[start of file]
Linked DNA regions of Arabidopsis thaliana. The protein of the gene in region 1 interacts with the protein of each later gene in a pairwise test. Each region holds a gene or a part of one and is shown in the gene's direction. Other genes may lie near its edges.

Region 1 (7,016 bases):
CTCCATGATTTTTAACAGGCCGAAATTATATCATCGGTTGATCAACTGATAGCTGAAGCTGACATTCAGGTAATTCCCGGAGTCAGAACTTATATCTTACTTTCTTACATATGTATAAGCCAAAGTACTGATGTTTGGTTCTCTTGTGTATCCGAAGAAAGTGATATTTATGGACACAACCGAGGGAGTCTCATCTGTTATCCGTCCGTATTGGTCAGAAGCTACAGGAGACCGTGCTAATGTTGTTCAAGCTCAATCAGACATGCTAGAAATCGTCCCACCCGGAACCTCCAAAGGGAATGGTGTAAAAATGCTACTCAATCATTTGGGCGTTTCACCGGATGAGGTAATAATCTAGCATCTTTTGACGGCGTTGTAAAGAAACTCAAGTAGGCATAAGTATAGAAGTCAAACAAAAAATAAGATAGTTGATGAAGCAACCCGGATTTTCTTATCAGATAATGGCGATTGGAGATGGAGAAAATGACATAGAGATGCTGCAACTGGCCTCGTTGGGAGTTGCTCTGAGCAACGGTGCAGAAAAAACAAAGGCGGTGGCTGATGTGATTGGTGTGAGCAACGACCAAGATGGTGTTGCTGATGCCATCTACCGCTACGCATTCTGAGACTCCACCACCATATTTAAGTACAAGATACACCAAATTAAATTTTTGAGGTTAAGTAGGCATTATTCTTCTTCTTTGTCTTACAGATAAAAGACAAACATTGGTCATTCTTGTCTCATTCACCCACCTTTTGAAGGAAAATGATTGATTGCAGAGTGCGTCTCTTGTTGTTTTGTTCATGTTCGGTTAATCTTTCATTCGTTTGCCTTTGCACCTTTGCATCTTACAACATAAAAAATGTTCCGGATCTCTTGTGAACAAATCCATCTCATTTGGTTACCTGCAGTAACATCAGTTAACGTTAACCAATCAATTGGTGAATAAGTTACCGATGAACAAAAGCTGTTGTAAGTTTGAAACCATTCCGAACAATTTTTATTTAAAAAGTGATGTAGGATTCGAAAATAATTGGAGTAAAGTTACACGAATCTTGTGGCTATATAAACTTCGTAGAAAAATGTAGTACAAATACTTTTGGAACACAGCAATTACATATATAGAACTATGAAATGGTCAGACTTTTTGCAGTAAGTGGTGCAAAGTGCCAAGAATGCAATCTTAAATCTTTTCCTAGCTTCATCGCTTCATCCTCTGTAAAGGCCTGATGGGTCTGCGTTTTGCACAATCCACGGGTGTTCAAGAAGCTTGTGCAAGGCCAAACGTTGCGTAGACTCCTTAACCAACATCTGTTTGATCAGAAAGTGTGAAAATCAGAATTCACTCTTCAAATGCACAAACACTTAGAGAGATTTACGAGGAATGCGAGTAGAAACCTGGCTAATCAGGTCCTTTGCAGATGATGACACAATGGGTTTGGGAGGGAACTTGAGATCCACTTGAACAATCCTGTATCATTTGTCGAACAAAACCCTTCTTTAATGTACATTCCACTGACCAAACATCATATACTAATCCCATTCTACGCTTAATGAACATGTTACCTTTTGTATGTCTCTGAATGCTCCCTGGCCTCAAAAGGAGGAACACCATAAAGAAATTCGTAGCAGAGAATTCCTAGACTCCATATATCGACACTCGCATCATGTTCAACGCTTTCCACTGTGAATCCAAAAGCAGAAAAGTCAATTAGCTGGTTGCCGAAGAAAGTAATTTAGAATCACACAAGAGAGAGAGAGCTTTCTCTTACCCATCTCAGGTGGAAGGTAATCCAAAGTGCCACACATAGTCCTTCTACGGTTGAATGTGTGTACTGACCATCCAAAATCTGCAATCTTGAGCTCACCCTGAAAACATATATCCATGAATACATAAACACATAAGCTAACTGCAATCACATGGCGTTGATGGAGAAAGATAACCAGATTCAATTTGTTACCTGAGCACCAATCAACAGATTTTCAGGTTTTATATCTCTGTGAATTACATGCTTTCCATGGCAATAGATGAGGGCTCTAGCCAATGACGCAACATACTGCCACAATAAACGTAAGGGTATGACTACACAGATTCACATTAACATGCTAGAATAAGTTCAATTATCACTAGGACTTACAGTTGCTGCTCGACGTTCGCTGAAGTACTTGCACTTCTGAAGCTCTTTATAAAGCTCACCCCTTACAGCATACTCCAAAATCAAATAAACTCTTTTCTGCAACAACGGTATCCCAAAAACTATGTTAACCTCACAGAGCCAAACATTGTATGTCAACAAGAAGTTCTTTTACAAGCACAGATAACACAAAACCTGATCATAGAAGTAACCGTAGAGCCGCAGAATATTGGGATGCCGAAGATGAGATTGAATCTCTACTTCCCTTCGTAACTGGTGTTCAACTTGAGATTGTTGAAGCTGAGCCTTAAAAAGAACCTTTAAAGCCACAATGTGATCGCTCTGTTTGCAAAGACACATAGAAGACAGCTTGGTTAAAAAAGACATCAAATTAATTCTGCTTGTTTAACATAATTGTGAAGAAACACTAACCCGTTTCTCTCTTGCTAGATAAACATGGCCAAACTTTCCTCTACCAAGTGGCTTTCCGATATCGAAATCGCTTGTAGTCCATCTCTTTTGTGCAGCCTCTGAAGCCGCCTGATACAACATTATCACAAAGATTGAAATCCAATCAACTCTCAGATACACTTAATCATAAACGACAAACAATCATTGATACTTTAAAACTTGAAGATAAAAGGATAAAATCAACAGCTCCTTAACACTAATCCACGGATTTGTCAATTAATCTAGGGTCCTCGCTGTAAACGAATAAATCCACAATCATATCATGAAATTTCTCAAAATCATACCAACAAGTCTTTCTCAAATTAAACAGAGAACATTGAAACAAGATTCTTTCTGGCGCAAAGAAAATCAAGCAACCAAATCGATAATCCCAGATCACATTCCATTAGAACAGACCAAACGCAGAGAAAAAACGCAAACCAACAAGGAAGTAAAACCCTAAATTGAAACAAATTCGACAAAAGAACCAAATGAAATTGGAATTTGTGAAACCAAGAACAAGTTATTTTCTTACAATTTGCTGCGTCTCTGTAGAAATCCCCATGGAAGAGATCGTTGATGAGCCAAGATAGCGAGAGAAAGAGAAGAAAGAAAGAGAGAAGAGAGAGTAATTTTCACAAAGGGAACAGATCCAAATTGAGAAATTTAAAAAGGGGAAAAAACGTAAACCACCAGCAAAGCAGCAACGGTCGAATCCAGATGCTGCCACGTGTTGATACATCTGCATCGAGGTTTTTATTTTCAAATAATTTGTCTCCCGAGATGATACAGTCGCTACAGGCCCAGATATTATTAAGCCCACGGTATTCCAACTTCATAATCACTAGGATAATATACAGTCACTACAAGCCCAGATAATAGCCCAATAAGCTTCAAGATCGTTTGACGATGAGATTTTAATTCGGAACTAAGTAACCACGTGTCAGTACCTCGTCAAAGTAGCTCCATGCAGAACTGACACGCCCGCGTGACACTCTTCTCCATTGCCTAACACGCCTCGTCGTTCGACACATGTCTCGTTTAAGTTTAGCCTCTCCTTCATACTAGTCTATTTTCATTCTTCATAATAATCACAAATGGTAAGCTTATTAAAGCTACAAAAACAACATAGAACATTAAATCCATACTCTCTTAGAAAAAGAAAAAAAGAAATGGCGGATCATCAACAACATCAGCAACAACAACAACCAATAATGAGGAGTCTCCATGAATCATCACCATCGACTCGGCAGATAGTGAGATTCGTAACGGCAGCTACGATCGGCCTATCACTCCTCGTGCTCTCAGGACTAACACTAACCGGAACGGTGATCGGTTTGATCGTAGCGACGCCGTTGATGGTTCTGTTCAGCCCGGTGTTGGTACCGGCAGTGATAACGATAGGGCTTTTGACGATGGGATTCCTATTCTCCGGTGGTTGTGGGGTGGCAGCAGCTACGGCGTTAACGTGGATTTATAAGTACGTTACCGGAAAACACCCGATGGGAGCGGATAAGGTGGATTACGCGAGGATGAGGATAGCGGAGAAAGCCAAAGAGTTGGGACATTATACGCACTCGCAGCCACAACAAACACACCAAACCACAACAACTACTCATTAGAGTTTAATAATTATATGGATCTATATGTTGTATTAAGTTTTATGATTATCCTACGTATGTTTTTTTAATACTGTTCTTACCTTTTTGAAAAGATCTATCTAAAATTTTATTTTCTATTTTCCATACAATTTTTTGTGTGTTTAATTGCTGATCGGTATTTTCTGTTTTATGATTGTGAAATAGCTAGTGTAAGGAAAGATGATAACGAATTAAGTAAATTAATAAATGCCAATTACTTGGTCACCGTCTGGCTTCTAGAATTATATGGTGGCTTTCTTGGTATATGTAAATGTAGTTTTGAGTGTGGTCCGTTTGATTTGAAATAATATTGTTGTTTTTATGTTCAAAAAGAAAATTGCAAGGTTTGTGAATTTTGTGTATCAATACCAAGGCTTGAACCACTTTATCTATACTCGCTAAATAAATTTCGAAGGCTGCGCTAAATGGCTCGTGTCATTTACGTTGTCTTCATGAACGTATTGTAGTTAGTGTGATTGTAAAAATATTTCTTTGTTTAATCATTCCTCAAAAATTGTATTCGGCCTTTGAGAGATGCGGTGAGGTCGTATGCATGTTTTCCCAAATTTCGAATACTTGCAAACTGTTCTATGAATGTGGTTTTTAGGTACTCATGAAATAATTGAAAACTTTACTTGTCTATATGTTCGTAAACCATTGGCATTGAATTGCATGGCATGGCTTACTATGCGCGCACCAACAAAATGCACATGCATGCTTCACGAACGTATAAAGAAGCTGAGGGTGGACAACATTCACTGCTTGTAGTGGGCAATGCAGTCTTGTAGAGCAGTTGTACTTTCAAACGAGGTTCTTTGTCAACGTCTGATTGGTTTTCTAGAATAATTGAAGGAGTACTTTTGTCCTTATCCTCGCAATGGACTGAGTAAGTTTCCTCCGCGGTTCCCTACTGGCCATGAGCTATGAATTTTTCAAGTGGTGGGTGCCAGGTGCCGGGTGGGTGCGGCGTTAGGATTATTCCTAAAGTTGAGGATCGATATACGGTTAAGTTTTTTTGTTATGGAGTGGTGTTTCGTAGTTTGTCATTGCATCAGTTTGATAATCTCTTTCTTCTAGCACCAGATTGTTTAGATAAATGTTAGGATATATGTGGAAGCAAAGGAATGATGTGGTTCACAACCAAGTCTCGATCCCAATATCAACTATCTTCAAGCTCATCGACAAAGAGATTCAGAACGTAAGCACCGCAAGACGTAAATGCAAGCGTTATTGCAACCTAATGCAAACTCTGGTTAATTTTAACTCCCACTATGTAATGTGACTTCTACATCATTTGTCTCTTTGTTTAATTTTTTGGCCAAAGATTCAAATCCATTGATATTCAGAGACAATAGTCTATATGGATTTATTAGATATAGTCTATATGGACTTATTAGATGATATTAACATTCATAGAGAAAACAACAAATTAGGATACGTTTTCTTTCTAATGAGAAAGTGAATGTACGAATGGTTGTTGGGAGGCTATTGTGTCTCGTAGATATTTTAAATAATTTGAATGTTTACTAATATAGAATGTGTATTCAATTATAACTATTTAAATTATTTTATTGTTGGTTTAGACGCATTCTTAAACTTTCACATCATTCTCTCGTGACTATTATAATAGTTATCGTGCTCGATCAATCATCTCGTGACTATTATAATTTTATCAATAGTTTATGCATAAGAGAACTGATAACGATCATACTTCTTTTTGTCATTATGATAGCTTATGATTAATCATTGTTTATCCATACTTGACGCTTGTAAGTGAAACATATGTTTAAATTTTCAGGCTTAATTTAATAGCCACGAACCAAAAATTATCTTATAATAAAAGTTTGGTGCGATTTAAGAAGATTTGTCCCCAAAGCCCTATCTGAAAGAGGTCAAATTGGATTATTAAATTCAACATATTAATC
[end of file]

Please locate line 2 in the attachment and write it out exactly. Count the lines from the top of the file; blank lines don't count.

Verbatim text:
Region 1 (7,016 bases):